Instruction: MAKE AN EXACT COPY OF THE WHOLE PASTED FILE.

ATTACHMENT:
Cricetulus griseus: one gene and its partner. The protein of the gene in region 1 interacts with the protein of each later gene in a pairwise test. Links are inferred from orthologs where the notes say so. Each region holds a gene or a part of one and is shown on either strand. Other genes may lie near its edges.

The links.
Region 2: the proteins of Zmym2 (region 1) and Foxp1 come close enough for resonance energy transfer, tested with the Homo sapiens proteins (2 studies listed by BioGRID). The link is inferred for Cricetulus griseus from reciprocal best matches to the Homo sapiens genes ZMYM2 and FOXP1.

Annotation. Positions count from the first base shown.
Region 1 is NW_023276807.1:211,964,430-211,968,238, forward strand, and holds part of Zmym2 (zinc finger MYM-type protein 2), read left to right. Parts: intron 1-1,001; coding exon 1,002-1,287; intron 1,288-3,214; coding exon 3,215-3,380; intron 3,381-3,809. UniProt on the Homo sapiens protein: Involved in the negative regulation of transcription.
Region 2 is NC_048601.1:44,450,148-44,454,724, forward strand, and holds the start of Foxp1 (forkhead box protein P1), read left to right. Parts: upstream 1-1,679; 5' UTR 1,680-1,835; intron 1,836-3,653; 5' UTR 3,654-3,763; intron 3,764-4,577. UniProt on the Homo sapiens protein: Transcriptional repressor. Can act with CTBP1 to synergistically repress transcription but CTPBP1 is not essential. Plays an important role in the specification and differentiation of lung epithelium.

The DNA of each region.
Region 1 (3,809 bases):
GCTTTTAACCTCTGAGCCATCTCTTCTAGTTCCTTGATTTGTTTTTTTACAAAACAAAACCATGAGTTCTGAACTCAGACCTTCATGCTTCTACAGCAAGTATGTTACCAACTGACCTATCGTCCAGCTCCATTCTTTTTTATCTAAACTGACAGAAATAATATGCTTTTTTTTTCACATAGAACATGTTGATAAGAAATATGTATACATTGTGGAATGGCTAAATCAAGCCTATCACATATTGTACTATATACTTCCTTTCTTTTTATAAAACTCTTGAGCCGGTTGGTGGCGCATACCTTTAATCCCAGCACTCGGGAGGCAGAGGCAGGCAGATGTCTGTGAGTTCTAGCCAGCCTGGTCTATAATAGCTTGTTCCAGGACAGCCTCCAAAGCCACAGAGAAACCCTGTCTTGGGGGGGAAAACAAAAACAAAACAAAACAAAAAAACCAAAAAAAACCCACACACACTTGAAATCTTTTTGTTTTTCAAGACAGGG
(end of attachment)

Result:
Cricetulus griseus: one gene and its partner. The protein of the gene in region 1 interacts with the protein of each later gene in a pairwise test. Links are inferred from orthologs where the notes say so. Each region holds a gene or a part of one and is shown on either strand. Other genes may lie near its edges.

The links.
Region 2: the proteins of Zmym2 (region 1) and Foxp1 come close enough for resonance energy transfer, tested with the Homo sapiens proteins (2 studies listed by BioGRID). The link is inferred for Cricetulus griseus from reciprocal best matches to the Homo sapiens genes ZMYM2 and FOXP1.

Annotation. Positions count from the first base shown.
Region 1 is NW_023276807.1:211,964,430-211,968,238, forward strand, and holds part of Zmym2 (zinc finger MYM-type protein 2), read left to right. Parts: intron 1-1,001; coding exon 1,002-1,287; intron 1,288-3,214; coding exon 3,215-3,380; intron 3,381-3,809. UniProt on the Homo sapiens protein: Involved in the negative regulation of transcription.
Region 2 is NC_048601.1:44,450,148-44,454,724, forward strand, and holds the start of Foxp1 (forkhead box protein P1), read left to right. Parts: upstream 1-1,679; 5' UTR 1,680-1,835; intron 1,836-3,653; 5' UTR 3,654-3,763; intron 3,764-4,577. UniProt on the Homo sapiens protein: Transcriptional repressor. Can act with CTBP1 to synergistically repress transcription but CTPBP1 is not essential. Plays an important role in the specification and differentiation of lung epithelium.

The DNA of each region.
Region 1 (3,809 bases):
GCTTTTAACCTCTGAGCCATCTCTTCTAGTTCCTTGATTTGTTTTTTTACAAAACAAAACCATGAGTTCTGAACTCAGACCTTCATGCTTCTACAGCAAGTATGTTACCAACTGACCTATCGTCCAGCTCCATTCTTTTTTATCTAAACTGACAGAAATAATATGCTTTTTTTTTCACATAGAACATGTTGATAAGAAATATGTATACATTGTGGAATGGCTAAATCAAGCCTATCACATATTGTACTATATACTTCCTTTCTTTTTATAAAACTCTTGAGCCGGTTGGTGGCGCATACCTTTAATCCCAGCACTCGGGAGGCAGAGGCAGGCAGATGTCTGTGAGTTCTAGCCAGCCTGGTCTATAATAGCTTGTTCCAGGACAGCCTCCAAAGCCACAGAGAAACCCTGTCTTGGGGGGGAAAACAAAAACAAAACAAAACAAAAAAACCAAAAAAAACCCACACACACTTGAAATCTTTTTGTTTTTCAAGACAGGG